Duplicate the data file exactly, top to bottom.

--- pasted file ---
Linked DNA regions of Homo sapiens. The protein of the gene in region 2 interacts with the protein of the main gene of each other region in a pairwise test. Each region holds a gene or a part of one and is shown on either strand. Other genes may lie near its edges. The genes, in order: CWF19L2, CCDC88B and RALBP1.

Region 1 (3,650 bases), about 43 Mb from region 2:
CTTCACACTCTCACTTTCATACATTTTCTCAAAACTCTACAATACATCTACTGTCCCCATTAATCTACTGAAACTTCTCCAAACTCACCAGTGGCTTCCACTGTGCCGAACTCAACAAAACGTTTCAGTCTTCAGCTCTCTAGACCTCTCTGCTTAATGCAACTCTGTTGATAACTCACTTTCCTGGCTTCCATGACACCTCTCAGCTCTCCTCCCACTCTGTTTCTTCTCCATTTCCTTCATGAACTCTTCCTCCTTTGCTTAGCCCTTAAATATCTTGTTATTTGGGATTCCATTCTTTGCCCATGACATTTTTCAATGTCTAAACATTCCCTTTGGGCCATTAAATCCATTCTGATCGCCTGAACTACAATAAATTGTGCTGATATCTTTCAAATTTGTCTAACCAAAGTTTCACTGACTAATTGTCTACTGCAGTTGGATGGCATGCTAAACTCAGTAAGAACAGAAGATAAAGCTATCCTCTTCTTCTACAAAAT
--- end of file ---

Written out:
Linked DNA regions of Homo sapiens. The protein of the gene in region 2 interacts with the protein of the main gene of each other region in a pairwise test. Each region holds a gene or a part of one and is shown on either strand. Other genes may lie near its edges. The genes, in order: CWF19L2, CCDC88B and RALBP1.

Region 1 (3,650 bases), about 43 Mb from region 2:
CTTCACACTCTCACTTTCATACATTTTCTCAAAACTCTACAATACATCTACTGTCCCCATTAATCTACTGAAACTTCTCCAAACTCACCAGTGGCTTCCACTGTGCCGAACTCAACAAAACGTTTCAGTCTTCAGCTCTCTAGACCTCTCTGCTTAATGCAACTCTGTTGATAACTCACTTTCCTGGCTTCCATGACACCTCTCAGCTCTCCTCCCACTCTGTTTCTTCTCCATTTCCTTCATGAACTCTTCCTCCTTTGCTTAGCCCTTAAATATCTTGTTATTTGGGATTCCATTCTTTGCCCATGACATTTTTCAATGTCTAAACATTCCCTTTGGGCCATTAAATCCATTCTGATCGCCTGAACTACAATAAATTGTGCTGATATCTTTCAAATTTGTCTAACCAAAGTTTCACTGACTAATTGTCTACTGCAGTTGGATGGCATGCTAAACTCAGTAAGAACAGAAGATAAAGCTATCCTCTTCTTCTACAAAAT